Following an onslaught of news reporting that London is no longer in the top 10 cities in Europe for property investment and that the number of first-time house buyers in Britain is falling, a long shadow has been cast on London’s status as an international property hotspot. Investors’ fears over a property market bubble on the verge of bursting have been exacerbated by the looming stamp duty deadline in April. However, Tal Orly, CEO of Cogress, the open equity investment platform for property, making investment accessible and transparent, takes a decidedly different stance, and shares his top reasons why investors can be sure that London will continue to be a property investment hotspot that offers the best ROIs.
By basing reports on cheap housing prices, the influence of traditional prime property investment in London is ignored
The most recent Emerging Trends in Real Estate report released by PWC and the Urban Land Institute, which is calling for yield compression in the UK capital predicts quite negative investment prospects for London. However, this report by basing its analysis on cheap housing prices ignores the astonishing growth that Prime Central London (PCL) housing has been experienced year-on-year. The common consensus is that house prices have flattened out across the United Kingdom over most of 2015 and now into 2016. Nevertheless, a string of recent UK house price indices, such as the latest one produced by Nationwide, have proven that this is a mere misconception.
What has in fact slowed down is only the acceleration of the percentage increase in house prices – when a vehicle slows its speed down from 70mph to 30mph it’s still moving forward, although the driver may feel a dip in adrenaline.
This softening growth is no reason to panic because on a month-on-month basis we are still seeing prices continue to rise. It is unlikely that this is to change anytime soon, which means that the market remains healthy and will keep price surges brisk. Moreover, higher rates of stamp duty may boost the market, as people rush to complete transactions before the changes come into force in April this year.
Undoubtedly levels of expectation among sellers, and the estate agents who are controlling these property sales have changed, which is arguably an adjustment for the better. In a bull property market, expectations always intensify and vendors can become greedy. However, the deceleration of house prices has produced more realistic asking prices on the open market. When the market was at its peak between 2012-2014, the gap between ‘asking prices’ and ‘sold prices’ was at its largest. In some areas of prime London, sellers experienced a staggering 50% difference between what they asked for and what the property actually sold for. So, people asking for £1.5m sold the property at an achieved price of £1.0m. There should be no doubt that this represented an unhealthy state of affairs, which is quite rightly being corrected in today’s bear market.
The fringe regions of the capital will form the main driver of price growth in 2016.
Good news emerges from the fringe regions of the capital, as they are becoming the main driver of price growth in 2016. Price differentials between London and the commuter zone have been widening significantly in the past 10 years. Locations such as Oxford, Reading, Guildford, Winchester, Maidstone, Chelmsford and Cambridge have held up well amongst the variety of commuter belt cities in the South East of England. Growth in these regions show no signs of slowing down as Cross Rail and HS2 will only further add to their popularity among City workers looking for cheaper housing alternatives.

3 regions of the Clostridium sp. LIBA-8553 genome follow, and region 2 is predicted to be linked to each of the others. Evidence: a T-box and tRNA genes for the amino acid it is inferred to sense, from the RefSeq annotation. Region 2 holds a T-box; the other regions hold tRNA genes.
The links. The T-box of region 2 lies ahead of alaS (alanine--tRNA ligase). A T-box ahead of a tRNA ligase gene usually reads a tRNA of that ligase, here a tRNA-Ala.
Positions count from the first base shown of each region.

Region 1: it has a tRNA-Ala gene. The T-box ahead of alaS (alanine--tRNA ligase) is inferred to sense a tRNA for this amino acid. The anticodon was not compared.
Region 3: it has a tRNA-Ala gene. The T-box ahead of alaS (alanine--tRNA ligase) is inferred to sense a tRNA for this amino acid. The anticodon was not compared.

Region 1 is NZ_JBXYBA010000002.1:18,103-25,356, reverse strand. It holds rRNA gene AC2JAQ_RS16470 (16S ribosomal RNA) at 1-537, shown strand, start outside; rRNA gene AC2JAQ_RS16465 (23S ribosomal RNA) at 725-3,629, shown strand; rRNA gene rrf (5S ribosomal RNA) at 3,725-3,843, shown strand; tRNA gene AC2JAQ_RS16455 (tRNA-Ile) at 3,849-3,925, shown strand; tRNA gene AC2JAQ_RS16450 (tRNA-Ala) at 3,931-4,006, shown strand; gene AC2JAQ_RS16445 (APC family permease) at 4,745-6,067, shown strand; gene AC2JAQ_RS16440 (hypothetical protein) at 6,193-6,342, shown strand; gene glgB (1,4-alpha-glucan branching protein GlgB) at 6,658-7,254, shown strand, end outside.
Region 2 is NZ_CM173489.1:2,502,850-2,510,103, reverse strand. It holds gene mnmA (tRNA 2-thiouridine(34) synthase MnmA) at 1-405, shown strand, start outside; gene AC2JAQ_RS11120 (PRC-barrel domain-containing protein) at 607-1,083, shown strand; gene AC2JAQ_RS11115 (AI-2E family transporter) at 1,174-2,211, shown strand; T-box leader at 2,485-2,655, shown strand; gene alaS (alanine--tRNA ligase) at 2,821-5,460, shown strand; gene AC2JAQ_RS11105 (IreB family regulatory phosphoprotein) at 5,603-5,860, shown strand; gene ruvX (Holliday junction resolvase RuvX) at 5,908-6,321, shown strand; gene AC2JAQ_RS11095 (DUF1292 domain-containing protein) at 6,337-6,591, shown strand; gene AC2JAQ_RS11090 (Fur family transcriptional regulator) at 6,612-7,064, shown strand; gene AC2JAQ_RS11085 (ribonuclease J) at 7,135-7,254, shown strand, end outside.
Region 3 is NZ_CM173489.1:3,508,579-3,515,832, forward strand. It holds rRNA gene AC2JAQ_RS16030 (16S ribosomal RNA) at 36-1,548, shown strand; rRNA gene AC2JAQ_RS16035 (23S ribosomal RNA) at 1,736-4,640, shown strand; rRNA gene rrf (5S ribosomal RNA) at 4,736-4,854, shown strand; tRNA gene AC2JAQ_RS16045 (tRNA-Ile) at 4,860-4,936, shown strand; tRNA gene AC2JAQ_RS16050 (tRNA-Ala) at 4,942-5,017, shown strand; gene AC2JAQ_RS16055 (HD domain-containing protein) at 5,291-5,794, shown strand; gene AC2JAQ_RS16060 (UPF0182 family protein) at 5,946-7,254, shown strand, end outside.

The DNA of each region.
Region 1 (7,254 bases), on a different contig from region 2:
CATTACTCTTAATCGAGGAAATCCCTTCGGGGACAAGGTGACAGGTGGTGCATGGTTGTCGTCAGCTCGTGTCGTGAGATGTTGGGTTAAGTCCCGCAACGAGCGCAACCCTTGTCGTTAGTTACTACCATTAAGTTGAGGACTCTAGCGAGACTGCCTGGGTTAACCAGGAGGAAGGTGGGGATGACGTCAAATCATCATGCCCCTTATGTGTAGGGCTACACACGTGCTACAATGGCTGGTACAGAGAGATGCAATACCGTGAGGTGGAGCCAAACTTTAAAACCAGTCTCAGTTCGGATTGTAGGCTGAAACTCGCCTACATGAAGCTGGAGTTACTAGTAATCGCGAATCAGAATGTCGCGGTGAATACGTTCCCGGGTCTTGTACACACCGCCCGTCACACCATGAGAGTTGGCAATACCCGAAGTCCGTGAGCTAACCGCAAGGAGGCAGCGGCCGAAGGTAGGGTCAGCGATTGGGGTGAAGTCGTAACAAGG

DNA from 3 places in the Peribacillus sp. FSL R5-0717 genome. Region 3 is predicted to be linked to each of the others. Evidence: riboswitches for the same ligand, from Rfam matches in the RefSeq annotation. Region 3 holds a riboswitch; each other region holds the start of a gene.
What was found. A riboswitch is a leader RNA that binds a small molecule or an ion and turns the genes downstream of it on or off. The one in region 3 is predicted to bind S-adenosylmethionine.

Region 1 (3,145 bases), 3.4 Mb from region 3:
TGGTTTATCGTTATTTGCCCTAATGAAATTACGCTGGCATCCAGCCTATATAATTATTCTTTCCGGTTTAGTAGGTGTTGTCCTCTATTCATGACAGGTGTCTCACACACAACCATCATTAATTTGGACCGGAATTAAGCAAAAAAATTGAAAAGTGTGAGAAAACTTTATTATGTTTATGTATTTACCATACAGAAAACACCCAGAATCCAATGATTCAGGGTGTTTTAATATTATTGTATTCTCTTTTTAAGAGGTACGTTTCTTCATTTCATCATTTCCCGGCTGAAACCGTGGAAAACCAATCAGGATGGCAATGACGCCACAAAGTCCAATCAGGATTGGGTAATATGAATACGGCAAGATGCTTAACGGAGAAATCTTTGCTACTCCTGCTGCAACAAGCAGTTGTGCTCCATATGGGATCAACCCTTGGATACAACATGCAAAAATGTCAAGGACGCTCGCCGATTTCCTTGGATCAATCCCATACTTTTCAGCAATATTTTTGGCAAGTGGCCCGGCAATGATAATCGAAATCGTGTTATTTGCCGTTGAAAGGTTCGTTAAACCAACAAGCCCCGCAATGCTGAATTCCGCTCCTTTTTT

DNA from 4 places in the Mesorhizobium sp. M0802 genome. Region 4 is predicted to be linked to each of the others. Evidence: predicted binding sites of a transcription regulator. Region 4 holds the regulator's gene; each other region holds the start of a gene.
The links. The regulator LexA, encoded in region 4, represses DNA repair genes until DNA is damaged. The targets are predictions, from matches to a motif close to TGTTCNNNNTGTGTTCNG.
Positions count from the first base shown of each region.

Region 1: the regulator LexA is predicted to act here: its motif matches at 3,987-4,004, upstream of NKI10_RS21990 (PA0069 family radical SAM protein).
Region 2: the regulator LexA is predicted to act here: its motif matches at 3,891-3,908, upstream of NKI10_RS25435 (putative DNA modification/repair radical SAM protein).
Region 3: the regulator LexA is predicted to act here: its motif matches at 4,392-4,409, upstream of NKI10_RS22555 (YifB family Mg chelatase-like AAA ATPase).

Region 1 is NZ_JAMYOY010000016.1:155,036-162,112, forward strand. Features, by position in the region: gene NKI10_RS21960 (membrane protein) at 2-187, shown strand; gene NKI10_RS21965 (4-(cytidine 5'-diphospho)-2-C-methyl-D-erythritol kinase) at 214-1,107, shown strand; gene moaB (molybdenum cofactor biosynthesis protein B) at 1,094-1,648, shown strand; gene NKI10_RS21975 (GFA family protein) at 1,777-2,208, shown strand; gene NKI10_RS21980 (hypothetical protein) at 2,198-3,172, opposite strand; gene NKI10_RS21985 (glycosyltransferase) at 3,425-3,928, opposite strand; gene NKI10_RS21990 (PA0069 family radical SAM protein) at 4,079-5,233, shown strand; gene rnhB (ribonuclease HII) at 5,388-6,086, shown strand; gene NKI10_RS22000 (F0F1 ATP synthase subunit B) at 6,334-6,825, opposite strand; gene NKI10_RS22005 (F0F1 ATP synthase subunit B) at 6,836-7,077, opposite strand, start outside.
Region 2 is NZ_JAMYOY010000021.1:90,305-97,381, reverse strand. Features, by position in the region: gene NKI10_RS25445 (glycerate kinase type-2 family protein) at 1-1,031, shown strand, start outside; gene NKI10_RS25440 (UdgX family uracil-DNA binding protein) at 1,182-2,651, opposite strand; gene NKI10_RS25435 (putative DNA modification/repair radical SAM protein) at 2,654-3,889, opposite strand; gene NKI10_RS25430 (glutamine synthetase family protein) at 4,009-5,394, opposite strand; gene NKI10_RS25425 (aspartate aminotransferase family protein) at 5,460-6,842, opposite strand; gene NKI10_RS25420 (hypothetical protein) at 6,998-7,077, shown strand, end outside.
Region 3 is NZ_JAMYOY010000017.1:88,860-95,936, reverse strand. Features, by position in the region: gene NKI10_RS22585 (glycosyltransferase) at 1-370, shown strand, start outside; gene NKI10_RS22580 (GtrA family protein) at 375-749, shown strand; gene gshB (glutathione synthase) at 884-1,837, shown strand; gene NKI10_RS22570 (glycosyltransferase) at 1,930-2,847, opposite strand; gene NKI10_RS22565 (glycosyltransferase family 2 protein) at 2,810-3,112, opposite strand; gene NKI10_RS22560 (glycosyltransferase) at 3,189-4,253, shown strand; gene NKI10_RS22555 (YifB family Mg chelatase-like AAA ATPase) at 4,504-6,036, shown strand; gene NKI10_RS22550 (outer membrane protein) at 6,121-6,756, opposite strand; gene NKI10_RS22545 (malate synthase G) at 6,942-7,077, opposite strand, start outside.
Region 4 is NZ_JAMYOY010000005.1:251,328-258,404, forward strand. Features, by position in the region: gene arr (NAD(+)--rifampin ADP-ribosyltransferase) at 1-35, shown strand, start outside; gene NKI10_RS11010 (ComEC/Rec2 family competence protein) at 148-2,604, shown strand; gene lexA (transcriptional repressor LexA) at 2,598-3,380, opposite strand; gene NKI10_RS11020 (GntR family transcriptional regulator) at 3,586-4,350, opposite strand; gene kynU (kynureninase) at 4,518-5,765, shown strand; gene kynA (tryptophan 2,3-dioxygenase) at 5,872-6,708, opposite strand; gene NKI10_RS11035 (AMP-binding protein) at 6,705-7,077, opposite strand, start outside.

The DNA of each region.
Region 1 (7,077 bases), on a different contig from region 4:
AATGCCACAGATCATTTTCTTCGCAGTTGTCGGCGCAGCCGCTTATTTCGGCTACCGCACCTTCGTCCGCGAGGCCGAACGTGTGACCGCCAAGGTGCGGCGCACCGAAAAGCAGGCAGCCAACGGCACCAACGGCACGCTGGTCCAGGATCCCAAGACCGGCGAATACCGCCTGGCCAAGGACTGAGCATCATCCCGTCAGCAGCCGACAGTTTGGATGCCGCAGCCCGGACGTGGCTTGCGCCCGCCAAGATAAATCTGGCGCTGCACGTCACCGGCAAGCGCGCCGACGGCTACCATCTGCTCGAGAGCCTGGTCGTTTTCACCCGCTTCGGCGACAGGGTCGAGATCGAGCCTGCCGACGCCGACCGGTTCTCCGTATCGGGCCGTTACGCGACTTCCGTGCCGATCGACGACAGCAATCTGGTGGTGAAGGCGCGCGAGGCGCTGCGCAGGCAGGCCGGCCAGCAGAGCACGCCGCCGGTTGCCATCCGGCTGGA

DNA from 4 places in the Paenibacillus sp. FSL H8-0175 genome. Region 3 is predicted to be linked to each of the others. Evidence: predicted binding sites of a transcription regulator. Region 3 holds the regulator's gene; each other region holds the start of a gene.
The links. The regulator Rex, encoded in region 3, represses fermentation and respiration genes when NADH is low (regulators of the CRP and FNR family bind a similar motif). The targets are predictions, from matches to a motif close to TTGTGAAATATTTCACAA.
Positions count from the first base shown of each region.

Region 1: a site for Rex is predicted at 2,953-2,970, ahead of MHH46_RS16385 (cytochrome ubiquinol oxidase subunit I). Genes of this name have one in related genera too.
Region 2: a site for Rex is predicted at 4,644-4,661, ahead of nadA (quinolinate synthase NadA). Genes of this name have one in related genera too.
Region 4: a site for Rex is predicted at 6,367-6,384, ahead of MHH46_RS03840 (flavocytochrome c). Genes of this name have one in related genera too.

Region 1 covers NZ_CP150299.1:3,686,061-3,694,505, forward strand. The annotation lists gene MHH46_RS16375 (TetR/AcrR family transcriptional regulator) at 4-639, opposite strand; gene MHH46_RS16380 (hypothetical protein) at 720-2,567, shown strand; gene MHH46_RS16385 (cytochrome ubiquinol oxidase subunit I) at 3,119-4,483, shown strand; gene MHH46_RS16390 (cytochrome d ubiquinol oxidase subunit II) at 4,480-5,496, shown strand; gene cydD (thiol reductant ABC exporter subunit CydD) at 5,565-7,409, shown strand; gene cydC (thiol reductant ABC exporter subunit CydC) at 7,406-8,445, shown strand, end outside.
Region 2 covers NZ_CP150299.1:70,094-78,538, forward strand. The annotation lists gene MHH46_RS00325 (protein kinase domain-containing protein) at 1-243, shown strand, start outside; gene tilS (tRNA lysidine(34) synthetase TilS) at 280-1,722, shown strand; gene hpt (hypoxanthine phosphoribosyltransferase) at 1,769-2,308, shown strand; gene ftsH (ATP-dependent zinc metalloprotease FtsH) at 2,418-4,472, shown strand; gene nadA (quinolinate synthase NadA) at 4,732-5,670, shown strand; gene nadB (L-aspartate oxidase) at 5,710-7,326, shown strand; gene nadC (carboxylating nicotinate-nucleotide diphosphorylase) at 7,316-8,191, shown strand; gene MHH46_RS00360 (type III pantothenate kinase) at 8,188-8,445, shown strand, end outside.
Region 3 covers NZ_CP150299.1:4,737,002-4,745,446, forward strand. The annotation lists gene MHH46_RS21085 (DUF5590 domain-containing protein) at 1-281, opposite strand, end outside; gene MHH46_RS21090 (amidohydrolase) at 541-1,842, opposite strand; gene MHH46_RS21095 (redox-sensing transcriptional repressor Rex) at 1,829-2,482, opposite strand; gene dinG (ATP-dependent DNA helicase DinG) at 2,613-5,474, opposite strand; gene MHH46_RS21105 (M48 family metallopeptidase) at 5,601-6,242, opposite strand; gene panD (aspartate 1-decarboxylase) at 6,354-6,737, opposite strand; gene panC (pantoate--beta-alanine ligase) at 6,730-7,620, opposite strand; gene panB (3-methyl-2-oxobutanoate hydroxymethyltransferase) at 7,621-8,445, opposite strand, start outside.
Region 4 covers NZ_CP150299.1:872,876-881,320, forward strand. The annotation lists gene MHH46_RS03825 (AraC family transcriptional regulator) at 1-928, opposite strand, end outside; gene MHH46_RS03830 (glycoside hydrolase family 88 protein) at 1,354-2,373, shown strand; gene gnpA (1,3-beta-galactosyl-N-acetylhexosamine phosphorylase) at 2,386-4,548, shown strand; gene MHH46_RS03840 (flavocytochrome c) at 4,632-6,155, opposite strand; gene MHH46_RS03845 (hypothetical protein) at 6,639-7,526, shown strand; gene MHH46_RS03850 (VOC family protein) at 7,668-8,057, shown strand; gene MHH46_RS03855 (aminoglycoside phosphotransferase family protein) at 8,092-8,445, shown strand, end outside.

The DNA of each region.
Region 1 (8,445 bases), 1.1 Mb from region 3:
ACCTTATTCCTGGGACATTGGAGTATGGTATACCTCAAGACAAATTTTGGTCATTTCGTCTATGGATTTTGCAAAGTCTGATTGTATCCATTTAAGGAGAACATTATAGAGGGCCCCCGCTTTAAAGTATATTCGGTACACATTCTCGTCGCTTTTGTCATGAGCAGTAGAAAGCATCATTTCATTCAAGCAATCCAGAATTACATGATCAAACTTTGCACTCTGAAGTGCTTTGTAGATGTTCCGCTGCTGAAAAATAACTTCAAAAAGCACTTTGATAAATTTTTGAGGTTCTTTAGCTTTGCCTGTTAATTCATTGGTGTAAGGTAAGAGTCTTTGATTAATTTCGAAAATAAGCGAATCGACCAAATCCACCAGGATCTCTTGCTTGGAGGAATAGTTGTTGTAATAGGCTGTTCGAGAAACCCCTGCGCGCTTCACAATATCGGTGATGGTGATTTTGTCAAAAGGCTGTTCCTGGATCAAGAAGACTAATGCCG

In these inexpensive areas, which are less affected by economic and political changes, the new stamp duty rates will be significantly lower than those required in inner London, so it’s likely that they will continue to blossom and maintain their growth.
For example, a four bedroom family house in Chelsea is worth circa £6,000,000 and the stamp duty is £633,750 – well over 10% of the purchase price. In comparison, the same size house in Guildford is worth closer to £1 million with a considerably lower stamp duty of £43,750, which is just over 4% of the purchase price. We can expect that the tax change may impact buyers in London who will find the London commuter zone to be an extremely attractive option for purchasing a property.
With demand outpacing supply, prices will still rise
All of the above will certainly impact the London property market with knock-on effects that may cause buyers, sellers and lenders to act cautiously. However, the bottom-line remains that the demand for property in the capital continues to outpace supply. The substantial imbalance between supply and demand is set to persist and will maintain upward pressure on house prices in 2016. This demand is sure to be amplified by London’s booming population with the city’s projected population set to surpass 10 million by 2030 thanks to a flourishing economy, a rising birth rate and a falling death rate. Contemporary forecasts that call for the fall of London’s property market miss the fact that property investment has been and continues to be a long-term project. Ultimately, these factors illustrate just how resilient and robust the residential property market is in London and the greater South East area. And this is undoubtedly, reassuring news to the ears of unnerved investors.